By James Simons-
A serving Metropolitan police officer and a former officer accused of sharing racist and misogynistic messages in a WhatsApp group with Sarah Everard’s killer have been found guilty of what a judge described as “sickening” and “abhorrent” behaviour.
Joel Borders, 46, was found guilty of 5 separate offences of sending grossly offensive messages on a public communications network contrary to S127 of the Communications Act 2003.
Jonathon Cobban, 35, was found guilty of 3 separate offences of sending grossly offensive messages on a public communications network contrary to S127 of the Communications Act 2003
PC Jonathon Cobban, 35, and Joel Borders, 45, had joked about beating and sexually assaulting women, raping a colleague and using Taser weapons on children, their trial had been told.
Another defendant who is a serving police officer, PC William Neville, was found not guilty of two counts of the same offence the others had been charged with: the sending of a grossly offensive, indecent, obscene or menacing message on a public electronic communications network.
The district judge, Sarah Turnock, said WhatsApp, an encrypted social media platform, had been used as a “safe space” where the guilty men believed they had “free rein” to share the grossly offensive comments.
Cobban and Borders faced “a very real” prospect of going to prison, she told them after reading out a summary of her verdict at City of London Magistrates court.
The messages were exchanged between 5 April and 9 August 2019 in a group that included serving officers, one of whom was Wayne Couzens. The messages were discovered when Couzens was arrested for kidnapping, raping and murdering Sarah Everard in March 2021.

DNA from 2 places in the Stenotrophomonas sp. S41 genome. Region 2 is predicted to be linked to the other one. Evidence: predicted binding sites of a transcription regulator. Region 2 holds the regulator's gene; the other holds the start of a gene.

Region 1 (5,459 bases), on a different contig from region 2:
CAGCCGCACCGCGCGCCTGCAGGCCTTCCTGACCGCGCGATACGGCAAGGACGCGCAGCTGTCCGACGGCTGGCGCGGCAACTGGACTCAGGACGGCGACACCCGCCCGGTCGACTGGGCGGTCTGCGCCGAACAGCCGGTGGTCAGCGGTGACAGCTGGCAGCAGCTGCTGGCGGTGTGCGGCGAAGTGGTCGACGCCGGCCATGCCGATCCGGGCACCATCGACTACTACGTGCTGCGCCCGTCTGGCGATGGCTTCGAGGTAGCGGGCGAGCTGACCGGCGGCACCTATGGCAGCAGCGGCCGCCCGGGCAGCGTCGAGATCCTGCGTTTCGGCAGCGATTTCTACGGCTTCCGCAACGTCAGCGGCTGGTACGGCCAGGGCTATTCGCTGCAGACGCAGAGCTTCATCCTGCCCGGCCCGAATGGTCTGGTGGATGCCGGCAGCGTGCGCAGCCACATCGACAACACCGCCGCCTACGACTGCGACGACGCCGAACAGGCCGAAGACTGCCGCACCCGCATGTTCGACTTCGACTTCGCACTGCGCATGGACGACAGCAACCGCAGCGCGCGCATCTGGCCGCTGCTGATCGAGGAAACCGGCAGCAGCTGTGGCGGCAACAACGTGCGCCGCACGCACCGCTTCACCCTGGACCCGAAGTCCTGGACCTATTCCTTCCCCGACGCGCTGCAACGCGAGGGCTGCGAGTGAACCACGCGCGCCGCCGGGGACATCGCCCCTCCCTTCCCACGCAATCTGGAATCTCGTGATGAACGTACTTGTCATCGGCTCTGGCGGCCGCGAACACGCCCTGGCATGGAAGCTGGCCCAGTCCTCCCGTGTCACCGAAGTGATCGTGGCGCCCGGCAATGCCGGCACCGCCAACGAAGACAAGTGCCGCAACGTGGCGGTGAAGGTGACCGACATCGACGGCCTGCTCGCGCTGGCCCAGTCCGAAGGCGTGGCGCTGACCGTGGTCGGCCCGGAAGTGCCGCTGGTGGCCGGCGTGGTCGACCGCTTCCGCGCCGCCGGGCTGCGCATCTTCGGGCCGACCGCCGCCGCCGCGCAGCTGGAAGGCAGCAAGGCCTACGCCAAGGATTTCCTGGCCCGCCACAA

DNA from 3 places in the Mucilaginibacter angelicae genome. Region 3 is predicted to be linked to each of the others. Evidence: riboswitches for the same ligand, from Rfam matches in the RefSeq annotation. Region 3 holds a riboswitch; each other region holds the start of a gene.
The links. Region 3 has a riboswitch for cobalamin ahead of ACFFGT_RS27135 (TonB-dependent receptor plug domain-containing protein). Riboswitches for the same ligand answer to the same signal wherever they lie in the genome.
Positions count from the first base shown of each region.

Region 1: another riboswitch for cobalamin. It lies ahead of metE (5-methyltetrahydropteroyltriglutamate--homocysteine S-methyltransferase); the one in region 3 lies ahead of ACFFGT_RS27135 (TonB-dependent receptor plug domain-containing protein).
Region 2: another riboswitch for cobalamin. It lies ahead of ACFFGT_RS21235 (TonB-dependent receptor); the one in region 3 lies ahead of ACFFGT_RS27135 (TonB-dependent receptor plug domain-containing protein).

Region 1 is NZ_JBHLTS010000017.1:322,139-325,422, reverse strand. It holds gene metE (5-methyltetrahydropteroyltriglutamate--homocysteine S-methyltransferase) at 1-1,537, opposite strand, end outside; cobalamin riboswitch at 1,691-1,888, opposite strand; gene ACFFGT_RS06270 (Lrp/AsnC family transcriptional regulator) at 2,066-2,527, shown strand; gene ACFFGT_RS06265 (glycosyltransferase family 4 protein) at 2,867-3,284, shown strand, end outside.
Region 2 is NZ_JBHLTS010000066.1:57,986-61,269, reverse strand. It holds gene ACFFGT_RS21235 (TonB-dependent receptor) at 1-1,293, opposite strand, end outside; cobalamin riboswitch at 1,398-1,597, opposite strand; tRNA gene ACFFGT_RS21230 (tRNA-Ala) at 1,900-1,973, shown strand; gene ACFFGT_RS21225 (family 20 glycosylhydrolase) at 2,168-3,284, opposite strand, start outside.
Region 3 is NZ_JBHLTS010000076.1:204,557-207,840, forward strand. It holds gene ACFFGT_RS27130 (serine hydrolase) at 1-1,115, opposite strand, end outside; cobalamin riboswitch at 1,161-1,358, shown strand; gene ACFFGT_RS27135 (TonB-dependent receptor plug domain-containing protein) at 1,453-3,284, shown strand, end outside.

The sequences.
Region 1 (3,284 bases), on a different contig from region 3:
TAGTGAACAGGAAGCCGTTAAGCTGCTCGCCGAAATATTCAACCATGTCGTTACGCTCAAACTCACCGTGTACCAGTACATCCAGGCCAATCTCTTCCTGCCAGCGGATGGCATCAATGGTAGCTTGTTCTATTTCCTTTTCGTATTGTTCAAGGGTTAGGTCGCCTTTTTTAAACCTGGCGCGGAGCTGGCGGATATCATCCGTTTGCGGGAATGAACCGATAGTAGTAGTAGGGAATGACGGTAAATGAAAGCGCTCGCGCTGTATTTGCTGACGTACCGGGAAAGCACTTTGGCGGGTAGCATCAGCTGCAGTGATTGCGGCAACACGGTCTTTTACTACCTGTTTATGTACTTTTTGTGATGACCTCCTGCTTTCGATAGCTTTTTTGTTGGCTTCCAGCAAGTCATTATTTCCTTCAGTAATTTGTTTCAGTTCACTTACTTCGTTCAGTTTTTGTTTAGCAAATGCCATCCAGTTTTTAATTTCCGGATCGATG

The messages included one in which Neville told others in the group of a recent shift when he had pinned down a 15-year-old girl, referring to it as a “struggle snuggle”, a remark that prosecutors allege to be the acting out of a rape fantasy.
Turnock said she was unable to accept that it could be inferred from the message in question that Neville had used unreasonable force and she accepted evidence that the term “struggle snuggle” was an informal one that was used in police training.
She found him and Cobban not guilty on a charge related to messages that they had exchanged. Sentencing will take place at Westminster magistrates court in November.
Rosemary Ainslie, head of the CPS Special Crime Division, said: “It is incomprehensible that serving police officers could think it was right to share these kinds of grossly offensive messages with others.
“By these verdicts, the court has agreed that they were not just shocking or disturbing banter, but they amounted to criminal offences.
“Where there is sufficient evidence and it is in the public interest to do so, the CPS will always prosecute these offences robustly.”